Goodreads helps you keep track of books you want to read.
Start by marking “In Another Place, Not Here” as Want to Read:
In Another Place, Not Here
Enlarge cover
Rate this book
Clear rating

In Another Place, Not Here

3.63 of 5 stars 3.63  ·  rating details  ·  147 ratings  ·  10 reviews
Acclaimed by Adrienne Rich as "fierce, sensuous . . . a work of great beauty and moral imagination," In Another Place, Not Here tells of two contemporary Caribbean women who find brief refuge in each other on an island in the midst of political uprising. Elizete, dreaming of running to another place to escape the harshness of her daily life on the island, meets Verlia, an ...more
Paperback, 256 pages
Published February 2nd 2000 by Grove Press (first published 1986)
more details... edit details

Friend Reviews

To see what your friends thought of this book, please sign up.

Reader Q&A

To ask other readers questions about In Another Place, Not Here, please sign up.

Be the first to ask a question about In Another Place, Not Here

Community Reviews

(showing 1-30 of 402)
filter  |  sort: default (?)  |  rating details
jo
the first half of this book is prose poetry written in what i can best describe as trinidadian english, because that is the island-english i've heard that most closely approximates the language of this book. maybe it's another island. certainly it's another island. many of the localities have french names. i don't think localities in trinidad have french names.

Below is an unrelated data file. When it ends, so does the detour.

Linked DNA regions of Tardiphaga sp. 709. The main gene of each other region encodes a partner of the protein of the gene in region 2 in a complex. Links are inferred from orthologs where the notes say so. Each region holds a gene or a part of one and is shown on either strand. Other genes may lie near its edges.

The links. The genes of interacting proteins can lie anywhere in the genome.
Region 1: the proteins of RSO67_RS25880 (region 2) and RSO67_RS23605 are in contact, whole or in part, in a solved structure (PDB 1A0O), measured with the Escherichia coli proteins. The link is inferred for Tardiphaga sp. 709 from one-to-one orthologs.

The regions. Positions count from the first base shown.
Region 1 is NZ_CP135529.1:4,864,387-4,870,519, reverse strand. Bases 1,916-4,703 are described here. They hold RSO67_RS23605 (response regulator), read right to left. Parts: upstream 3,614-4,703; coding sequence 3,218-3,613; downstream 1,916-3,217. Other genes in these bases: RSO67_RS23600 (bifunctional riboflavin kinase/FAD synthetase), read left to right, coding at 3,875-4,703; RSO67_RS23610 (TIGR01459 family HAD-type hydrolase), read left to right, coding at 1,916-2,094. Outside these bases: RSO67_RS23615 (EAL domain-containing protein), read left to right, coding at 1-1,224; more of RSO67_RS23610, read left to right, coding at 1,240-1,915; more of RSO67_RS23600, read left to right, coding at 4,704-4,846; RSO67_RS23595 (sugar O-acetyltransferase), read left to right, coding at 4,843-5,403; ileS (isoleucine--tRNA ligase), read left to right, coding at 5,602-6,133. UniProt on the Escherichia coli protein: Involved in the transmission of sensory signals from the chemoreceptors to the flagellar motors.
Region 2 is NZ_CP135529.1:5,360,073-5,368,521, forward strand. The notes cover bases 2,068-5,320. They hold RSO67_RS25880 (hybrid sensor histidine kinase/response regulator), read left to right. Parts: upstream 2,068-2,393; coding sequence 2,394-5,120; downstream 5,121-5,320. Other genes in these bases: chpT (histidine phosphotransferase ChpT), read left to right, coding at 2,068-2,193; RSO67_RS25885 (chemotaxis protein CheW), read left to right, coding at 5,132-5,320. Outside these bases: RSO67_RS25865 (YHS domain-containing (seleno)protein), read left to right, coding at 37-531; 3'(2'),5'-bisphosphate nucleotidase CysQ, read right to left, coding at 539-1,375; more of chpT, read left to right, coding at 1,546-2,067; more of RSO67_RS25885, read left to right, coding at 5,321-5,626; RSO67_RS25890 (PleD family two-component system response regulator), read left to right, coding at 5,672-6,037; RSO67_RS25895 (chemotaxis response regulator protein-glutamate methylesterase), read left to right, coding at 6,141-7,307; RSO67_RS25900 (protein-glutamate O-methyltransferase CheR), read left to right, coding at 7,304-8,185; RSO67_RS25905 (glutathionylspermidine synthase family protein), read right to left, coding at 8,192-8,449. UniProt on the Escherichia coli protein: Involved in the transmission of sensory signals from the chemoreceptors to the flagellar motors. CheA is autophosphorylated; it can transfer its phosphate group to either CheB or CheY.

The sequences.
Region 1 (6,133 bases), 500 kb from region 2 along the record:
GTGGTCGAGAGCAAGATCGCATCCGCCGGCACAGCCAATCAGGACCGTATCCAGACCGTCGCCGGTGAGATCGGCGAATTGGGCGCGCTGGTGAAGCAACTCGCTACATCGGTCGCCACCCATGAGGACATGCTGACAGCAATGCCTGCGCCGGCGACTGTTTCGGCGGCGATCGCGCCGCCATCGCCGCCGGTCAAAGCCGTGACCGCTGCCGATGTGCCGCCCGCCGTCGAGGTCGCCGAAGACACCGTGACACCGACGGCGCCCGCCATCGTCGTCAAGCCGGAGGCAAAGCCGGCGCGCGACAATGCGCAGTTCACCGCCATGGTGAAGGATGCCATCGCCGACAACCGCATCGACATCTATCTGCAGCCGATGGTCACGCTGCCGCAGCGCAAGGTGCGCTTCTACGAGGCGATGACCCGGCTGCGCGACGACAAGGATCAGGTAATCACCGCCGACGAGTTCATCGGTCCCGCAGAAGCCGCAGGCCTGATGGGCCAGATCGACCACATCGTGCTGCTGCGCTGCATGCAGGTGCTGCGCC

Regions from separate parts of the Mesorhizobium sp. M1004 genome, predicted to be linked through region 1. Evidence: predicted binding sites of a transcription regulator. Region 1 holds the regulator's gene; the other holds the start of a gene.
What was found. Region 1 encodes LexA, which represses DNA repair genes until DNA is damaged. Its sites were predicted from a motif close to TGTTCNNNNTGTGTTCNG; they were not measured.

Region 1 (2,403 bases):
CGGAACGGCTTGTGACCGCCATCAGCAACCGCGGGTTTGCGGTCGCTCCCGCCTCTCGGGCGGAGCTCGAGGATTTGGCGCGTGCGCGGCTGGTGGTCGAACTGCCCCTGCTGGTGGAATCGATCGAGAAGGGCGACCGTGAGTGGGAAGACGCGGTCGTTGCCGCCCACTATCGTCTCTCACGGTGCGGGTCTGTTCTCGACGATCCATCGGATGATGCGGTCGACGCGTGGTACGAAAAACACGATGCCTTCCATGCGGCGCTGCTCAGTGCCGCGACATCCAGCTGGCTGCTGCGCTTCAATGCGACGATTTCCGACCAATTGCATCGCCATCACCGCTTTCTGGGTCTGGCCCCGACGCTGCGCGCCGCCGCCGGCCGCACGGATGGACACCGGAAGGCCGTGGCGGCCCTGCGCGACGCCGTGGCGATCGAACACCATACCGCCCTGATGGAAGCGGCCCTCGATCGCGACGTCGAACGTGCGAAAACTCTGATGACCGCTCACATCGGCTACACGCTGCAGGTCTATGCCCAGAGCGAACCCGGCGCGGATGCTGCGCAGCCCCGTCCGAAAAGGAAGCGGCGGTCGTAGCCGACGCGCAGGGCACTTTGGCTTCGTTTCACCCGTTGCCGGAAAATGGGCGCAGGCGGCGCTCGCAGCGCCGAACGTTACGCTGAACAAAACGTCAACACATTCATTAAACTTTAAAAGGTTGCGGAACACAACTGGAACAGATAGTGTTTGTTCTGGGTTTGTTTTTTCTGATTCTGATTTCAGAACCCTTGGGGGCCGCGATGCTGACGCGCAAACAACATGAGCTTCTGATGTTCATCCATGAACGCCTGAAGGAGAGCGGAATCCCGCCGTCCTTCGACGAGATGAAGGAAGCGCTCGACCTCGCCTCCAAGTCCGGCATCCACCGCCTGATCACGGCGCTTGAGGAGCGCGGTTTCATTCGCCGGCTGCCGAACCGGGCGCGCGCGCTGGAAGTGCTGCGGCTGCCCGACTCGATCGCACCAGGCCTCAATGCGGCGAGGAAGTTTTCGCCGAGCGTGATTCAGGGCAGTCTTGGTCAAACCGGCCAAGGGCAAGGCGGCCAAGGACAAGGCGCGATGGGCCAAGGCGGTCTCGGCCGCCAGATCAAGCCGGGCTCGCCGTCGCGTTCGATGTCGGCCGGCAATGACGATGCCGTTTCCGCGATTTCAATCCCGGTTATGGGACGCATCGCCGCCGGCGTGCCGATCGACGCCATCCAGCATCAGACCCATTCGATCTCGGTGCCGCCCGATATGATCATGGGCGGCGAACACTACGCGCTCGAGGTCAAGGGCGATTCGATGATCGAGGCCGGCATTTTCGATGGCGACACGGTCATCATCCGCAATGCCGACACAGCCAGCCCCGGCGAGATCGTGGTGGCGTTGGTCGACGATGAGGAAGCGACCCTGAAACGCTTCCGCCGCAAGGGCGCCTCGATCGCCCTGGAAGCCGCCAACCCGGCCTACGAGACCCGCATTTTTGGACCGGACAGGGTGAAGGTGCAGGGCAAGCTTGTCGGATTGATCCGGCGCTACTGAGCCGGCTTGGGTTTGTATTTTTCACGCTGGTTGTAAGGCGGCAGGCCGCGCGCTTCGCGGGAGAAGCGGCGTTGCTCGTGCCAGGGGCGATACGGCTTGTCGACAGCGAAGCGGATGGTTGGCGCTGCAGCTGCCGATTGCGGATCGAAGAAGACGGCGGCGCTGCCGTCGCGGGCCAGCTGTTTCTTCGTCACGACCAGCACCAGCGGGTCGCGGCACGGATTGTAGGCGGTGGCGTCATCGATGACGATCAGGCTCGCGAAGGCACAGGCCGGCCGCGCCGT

still, it's the caribbean and life is hell and two women love each other but life is hell and something happens to one of them and the ot
...more
Caseythecanadianlesbrarian
For readers unaccustomed to the Black Caribbean vernacular that begins Dionne Brand’s 1996 novel In Another Place, Not Here—like me—there’s a bit of an initial hurdle to leap over to sink into this book. But trust me, it’s worth it; and sink in you truly do. Brand is an exhilarating poet and although this is a novel, it’s definitely a poet’s novel. There is something—many things, in fact—deliciously seductive about the language, which rolls, rises, falls, and flows its way throughout the narrati ...more
Jess
Apr 05, 2007 Jess rated it 4 of 5 stars
Recommends it for: anyone who enjoys good writing